What if you want to have a macro perform all those steps for you, creating a PivotTable from any column you feed it? If you simply record a macro, you’ll find it often works only if your data has the same heading. To avoid this, you can create a simple macro stored in your workbook or in your personal macro workbook (described in Chapter 7) that you can use to create a PivotTable on any list of items. This requires that you write some generic VBA code and enter it into a standard module in your personal macro workbook or in any other workbook.
Sub GetCount( ) Dim Pt As PivotTable Dim strField As String strField = Selection.Cells(1,1).Text Range(Selection, Selection.End(xlDown)).Name = "Items" ActiveWorkbook.PivotCaches.Add(SourceType:=xlDatabase, _ SourceData:="=Items").CreatePivotTable TableDestination:="", _ TableName:="ItemList" Set Pt = ActiveSheet.PivotTables("ItemList") ActiveSheet.PivotTableWizard TableDestination:=Cells(3, 1) Pt.AddFields RowFields:=strField Pt.PivotFields(strField).Orientation = xlDataField End Sub
To return to Excel, close the Script window, or press Alt/
-Q, and save your workbook.
One of the most annoying things about PivotTables is that the Grand Total that summarizes your data always ends up at the bottom of the table, meaning you have to scroll down just to see the figures. Move your Grand Total up to the top where it’s easier to find.
Before we describe a very generic
method to move the Grand Total to the top, we’ll
explain how you can accomplish this with the
GETPIVOTDATA function, which is designed
specifically to extract data from a PivotTable.
You can use the function like this:
=GETPIVOTDATA("Sum of Amount",$B$5)
or like this:
Either function will extract the data and will track the Grand Total as it moves up, down, left, or right. We used the cell address $B$5, but as long as you use any cell within the PivotTable, you always will pick up the total.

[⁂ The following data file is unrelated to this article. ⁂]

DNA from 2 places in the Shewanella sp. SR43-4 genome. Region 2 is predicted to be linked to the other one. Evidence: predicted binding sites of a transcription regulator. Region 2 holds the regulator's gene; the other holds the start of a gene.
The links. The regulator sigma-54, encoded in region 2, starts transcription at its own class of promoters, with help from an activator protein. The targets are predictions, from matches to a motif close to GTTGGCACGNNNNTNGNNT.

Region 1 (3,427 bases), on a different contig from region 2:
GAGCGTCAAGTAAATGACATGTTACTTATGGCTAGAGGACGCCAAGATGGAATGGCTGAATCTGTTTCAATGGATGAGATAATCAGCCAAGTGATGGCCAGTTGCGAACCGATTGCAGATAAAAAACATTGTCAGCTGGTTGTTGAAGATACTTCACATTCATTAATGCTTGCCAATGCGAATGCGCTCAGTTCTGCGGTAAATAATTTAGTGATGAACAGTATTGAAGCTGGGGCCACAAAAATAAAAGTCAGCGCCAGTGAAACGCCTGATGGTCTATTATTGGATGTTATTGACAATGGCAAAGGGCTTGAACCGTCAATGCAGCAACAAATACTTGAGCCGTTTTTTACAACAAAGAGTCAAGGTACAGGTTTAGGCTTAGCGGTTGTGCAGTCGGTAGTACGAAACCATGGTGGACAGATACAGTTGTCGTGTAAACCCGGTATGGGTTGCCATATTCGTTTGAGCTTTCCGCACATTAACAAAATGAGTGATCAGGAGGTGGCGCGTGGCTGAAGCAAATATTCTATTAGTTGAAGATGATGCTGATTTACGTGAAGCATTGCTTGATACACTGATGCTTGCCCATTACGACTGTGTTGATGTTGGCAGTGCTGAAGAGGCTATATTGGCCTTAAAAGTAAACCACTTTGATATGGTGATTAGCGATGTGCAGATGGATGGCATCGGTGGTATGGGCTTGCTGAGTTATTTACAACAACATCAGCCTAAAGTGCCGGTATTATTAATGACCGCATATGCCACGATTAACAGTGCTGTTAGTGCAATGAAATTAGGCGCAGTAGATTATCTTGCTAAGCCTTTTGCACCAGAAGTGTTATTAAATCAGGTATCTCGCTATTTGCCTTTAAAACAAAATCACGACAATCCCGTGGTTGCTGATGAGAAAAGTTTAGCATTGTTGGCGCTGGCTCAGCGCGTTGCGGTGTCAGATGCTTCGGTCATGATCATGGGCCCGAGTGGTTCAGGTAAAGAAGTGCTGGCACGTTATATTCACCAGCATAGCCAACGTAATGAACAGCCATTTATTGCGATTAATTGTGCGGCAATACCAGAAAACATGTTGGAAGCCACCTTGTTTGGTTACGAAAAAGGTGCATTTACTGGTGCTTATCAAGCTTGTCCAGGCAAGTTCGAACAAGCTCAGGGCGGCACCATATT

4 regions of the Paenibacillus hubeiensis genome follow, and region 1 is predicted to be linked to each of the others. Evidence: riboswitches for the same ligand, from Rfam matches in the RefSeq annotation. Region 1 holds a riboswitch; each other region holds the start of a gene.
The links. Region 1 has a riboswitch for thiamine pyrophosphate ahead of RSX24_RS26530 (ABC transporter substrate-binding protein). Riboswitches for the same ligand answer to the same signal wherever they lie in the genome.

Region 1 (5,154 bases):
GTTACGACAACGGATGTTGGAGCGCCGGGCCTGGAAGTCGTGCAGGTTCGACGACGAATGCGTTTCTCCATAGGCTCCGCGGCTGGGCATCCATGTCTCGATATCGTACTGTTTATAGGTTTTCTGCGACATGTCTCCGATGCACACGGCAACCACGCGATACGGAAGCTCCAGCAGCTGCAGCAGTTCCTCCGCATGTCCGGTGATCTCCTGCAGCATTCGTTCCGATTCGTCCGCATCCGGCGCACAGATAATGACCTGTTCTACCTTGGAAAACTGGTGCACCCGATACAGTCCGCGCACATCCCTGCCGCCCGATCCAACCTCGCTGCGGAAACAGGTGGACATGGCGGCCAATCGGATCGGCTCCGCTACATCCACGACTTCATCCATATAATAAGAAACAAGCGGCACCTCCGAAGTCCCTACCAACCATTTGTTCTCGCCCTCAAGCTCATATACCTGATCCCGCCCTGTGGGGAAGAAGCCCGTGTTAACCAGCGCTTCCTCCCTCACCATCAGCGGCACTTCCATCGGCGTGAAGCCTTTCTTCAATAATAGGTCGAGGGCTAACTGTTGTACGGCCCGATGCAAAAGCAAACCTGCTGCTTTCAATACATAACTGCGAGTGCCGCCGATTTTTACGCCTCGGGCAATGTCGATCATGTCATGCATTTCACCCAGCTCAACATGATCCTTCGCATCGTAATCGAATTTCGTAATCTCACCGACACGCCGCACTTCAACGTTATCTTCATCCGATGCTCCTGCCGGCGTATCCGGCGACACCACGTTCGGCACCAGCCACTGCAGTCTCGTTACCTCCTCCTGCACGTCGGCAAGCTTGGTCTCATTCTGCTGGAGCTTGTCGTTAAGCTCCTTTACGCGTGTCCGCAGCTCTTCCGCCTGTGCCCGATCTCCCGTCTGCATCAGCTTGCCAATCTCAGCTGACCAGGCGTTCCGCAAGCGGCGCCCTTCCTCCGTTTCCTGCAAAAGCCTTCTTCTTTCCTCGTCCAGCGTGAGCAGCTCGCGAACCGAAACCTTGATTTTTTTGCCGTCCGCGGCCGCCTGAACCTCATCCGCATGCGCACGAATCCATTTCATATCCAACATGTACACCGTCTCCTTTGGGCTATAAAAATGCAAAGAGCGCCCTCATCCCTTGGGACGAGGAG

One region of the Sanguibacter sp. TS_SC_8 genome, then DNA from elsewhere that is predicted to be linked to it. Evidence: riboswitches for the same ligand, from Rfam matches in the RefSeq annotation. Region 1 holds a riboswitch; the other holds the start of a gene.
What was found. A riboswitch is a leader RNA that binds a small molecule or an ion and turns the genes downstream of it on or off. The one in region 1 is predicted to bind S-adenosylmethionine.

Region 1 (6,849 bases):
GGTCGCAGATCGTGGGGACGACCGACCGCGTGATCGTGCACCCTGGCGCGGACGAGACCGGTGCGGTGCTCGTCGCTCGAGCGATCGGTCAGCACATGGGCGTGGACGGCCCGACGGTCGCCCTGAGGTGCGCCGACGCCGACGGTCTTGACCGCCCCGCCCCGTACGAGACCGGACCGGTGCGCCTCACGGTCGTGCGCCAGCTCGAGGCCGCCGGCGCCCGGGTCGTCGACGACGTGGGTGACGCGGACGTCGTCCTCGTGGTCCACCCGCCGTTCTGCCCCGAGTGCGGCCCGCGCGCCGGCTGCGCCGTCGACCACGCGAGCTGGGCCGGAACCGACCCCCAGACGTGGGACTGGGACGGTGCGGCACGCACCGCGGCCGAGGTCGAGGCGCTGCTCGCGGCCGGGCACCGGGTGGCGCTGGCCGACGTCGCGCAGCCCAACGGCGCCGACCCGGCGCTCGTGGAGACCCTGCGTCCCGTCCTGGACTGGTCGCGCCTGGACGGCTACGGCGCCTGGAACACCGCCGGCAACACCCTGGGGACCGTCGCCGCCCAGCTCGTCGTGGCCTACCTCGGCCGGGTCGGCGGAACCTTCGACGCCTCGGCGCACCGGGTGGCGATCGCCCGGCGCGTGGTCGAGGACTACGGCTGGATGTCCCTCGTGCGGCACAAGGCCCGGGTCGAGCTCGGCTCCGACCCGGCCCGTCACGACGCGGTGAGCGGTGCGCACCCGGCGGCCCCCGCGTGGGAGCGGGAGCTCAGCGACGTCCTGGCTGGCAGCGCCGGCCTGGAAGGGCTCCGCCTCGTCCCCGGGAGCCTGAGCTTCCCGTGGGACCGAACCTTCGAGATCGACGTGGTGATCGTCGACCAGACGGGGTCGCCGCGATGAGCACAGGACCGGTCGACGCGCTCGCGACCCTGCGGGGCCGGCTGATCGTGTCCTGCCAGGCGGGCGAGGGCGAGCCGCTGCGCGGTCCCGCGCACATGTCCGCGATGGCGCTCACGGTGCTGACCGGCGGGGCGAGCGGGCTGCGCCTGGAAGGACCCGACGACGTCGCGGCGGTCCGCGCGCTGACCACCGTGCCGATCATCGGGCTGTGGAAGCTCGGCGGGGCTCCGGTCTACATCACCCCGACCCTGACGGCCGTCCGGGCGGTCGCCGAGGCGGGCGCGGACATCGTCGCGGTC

The first function uses the
Sum of Amount field, while the second one uses the Amount field. If
your PivotTable has the Amount field in the Data area, you need to
name the field
Amount. If, however, the Amount
field is being used two or more times in the Data area, you must
specify the name you gave it, or the name you accepted by default
(see Figure 4-5).
can double-click these fields to change them. This issue can become
confusing if you are not up to speed with PivotTables. Luckily in
Excel 2002 and later, the process is much easier, as you can have a
cell fill in the arguments and give the correct syntax by using the
mouse pointer. In any cell, type
= (an equals
sign) and then use your mouse pointer to click in the cell currently
housing the Grand Total. Excel will automatically fill in the
arguments for you.
Unfortunately, if you use the Function Wizard, or first type
=GETPIVOTDATA( ) and then click in the cell
currently housing the Grand Total, Excel makes a mess by trying to
GETPIVOTDATA function within that
where the column currently housing the Grand Total is named PivGTCol.
You also can use the
SMALL functions to
extract from a PivotTable a host of figures according to their size.
The following formula, for instance, extracts the second largest
figure from a PivotTable:
You can add some extra rows immediately above the start of the PivotTable and place these formulas there so that you can see this type of information instantly, without having to scroll to the bottom of your PivotTable.